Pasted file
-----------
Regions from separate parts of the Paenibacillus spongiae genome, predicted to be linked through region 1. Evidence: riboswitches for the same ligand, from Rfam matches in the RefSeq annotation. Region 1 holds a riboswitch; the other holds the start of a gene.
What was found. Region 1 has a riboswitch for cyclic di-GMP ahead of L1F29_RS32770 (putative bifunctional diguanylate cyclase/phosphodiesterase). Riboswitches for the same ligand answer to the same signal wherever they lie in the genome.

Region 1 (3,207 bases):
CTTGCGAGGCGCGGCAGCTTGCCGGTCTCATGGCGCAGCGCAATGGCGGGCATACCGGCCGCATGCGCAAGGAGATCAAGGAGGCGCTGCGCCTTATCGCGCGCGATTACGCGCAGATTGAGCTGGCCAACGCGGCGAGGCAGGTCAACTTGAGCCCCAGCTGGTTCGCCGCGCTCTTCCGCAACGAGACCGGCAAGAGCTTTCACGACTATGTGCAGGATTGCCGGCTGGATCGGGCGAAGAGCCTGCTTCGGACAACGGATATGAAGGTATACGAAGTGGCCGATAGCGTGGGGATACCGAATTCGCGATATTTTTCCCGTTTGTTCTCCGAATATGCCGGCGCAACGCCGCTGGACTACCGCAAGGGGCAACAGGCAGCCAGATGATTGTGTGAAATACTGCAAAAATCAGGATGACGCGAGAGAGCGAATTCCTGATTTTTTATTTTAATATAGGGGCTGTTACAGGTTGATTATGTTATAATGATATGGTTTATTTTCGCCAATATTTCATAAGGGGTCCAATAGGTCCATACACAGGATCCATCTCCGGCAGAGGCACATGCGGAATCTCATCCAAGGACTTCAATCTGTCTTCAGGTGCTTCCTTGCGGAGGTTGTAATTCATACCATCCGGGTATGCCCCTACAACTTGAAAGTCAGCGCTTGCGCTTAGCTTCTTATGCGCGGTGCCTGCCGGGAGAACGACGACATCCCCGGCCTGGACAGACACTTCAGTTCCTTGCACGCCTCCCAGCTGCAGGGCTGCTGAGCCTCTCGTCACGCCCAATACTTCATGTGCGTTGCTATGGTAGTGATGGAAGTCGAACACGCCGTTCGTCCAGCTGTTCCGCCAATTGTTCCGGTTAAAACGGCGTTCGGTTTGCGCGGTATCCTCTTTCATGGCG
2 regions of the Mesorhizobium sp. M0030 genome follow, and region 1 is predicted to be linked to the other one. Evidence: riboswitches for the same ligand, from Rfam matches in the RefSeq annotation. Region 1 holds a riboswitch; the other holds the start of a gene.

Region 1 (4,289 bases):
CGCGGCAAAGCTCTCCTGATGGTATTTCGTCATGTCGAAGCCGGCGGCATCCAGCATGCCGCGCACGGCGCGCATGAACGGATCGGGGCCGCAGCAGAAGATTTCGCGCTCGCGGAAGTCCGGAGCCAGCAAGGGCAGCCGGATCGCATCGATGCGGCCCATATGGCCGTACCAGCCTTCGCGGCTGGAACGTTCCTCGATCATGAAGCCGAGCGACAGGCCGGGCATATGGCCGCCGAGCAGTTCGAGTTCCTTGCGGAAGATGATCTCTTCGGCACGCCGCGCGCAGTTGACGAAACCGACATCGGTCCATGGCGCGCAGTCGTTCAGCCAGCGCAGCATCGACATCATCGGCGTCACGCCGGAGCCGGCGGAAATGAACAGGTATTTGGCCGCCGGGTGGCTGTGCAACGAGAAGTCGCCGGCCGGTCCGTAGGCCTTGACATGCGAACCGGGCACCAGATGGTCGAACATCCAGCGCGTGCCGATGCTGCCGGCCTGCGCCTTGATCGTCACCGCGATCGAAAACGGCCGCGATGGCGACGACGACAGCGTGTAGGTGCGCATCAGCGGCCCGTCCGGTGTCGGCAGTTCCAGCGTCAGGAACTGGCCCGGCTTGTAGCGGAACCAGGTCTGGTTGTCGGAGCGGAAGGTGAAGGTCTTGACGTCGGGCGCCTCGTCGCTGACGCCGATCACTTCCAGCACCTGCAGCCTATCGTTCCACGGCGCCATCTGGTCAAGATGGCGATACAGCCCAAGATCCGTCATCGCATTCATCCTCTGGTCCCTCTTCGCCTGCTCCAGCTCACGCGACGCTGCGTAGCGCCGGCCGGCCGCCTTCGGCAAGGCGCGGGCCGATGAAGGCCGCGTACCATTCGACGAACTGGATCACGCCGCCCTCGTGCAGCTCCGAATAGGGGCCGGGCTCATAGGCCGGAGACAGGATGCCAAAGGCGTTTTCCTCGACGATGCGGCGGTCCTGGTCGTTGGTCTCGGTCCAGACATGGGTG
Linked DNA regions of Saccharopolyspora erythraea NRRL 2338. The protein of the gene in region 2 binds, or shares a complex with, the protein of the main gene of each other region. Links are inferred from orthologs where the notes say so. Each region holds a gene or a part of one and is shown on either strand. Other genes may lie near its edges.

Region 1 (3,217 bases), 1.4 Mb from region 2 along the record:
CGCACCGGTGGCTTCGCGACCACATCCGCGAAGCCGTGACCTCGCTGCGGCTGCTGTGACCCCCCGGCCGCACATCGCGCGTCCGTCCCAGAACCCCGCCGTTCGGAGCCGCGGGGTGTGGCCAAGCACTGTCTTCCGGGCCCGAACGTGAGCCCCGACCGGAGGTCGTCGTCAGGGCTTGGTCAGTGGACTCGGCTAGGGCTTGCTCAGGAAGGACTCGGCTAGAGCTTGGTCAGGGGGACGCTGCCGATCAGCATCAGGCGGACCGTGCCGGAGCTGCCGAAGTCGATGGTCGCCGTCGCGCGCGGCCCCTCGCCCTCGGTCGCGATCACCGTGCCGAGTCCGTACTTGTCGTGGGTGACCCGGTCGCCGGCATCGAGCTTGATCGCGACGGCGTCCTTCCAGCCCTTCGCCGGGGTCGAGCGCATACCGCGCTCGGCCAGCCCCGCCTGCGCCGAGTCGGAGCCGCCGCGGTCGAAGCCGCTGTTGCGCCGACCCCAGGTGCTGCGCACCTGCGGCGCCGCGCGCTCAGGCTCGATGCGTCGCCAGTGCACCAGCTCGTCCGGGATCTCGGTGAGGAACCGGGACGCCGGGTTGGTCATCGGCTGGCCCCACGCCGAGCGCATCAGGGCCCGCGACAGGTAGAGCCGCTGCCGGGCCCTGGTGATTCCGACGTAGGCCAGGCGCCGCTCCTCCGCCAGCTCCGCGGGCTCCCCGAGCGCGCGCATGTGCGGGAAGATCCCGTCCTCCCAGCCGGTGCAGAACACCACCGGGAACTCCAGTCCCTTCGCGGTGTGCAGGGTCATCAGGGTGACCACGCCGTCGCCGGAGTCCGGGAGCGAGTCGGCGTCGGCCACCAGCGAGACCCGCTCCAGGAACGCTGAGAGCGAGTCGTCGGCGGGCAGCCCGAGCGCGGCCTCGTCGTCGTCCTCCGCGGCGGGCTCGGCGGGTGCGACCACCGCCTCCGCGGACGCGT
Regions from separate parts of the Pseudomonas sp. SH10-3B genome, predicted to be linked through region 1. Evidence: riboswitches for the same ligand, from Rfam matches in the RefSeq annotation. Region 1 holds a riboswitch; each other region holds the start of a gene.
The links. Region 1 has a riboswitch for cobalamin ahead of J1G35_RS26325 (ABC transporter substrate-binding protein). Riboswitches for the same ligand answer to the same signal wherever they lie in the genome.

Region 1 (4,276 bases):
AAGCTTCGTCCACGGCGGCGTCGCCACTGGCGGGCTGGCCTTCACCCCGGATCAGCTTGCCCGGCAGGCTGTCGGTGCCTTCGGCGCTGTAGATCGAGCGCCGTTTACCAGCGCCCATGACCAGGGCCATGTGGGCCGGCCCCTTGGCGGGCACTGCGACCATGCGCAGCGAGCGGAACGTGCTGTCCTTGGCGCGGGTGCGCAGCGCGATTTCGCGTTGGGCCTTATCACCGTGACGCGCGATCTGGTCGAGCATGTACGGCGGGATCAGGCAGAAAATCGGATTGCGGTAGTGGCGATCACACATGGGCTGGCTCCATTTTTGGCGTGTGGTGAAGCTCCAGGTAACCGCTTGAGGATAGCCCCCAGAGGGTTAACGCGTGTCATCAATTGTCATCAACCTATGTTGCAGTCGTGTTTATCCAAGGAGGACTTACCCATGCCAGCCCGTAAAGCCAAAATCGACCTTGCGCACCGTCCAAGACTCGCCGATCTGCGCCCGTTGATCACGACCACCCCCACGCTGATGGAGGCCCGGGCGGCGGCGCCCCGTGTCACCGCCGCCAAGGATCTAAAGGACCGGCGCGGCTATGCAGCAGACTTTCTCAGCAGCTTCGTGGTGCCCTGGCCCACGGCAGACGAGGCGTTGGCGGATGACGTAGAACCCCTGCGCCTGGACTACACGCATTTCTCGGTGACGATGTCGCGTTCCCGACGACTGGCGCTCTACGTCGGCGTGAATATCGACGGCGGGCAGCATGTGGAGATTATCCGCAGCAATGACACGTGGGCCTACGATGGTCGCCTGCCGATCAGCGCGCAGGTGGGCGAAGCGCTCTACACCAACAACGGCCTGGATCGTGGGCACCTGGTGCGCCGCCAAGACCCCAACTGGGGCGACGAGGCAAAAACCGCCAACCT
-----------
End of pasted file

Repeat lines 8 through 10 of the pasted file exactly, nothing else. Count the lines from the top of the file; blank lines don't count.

Linked DNA regions of Saccharopolyspora erythraea NRRL 2338. The protein of the gene in region 2 binds, or shares a complex with, the protein of the main gene of each other region. Links are inferred from orthologs where the notes say so. Each region holds a gene or a part of one and is shown on either strand. Other genes may lie near its edges.

Region 1 (3,217 bases), 1.4 Mb from region 2 along the record:
CGCACCGGTGGCTTCGCGACCACATCCGCGAAGCCGTGACCTCGCTGCGGCTGCTGTGACCCCCCGGCCGCACATCGCGCGTCCGTCCCAGAACCCCGCCGTTCGGAGCCGCGGGGTGTGGCCAAGCACTGTCTTCCGGGCCCGAACGTGAGCCCCGACCGGAGGTCGTCGTCAGGGCTTGGTCAGTGGACTCGGCTAGGGCTTGCTCAGGAAGGACTCGGCTAGAGCTTGGTCAGGGGGACGCTGCCGATCAGCATCAGGCGGACCGTGCCGGAGCTGCCGAAGTCGATGGTCGCCGTCGCGCGCGGCCCCTCGCCCTCGGTCGCGATCACCGTGCCGAGTCCGTACTTGTCGTGGGTGACCCGGTCGCCGGCATCGAGCTTGATCGCGACGGCGTCCTTCCAGCCCTTCGCCGGGGTCGAGCGCATACCGCGCTCGGCCAGCCCCGCCTGCGCCGAGTCGGAGCCGCCGCGGTCGAAGCCGCTGTTGCGCCGACCCCAGGTGCTGCGCACCTGCGGCGCCGCGCGCTCAGGCTCGATGCGTCGCCAGTGCACCAGCTCGTCCGGGATCTCGGTGAGGAACCGGGACGCCGGGTTGGTCATCGGCTGGCCCCACGCCGAGCGCATCAGGGCCCGCGACAGGTAGAGCCGCTGCCGGGCCCTGGTGATTCCGACGTAGGCCAGGCGCCGCTCCTCCGCCAGCTCCGCGGGCTCCCCGAGCGCGCGCATGTGCGGGAAGATCCCGTCCTCCCAGCCGGTGCAGAACACCACCGGGAACTCCAGTCCCTTCGCGGTGTGCAGGGTCATCAGGGTGACCACGCCGTCGCCGGAGTCCGGGAGCGAGTCGGCGTCGGCCACCAGCGAGACCCGCTCCAGGAACGCTGAGAGCGAGTCGTCGGCGGGCAGCCCGAGCGCGGCCTCGTCGTCGTCCTCCGCGGCGGGCTCGGCGGGTGCGACCACCGCCTCCGCGGACGCGT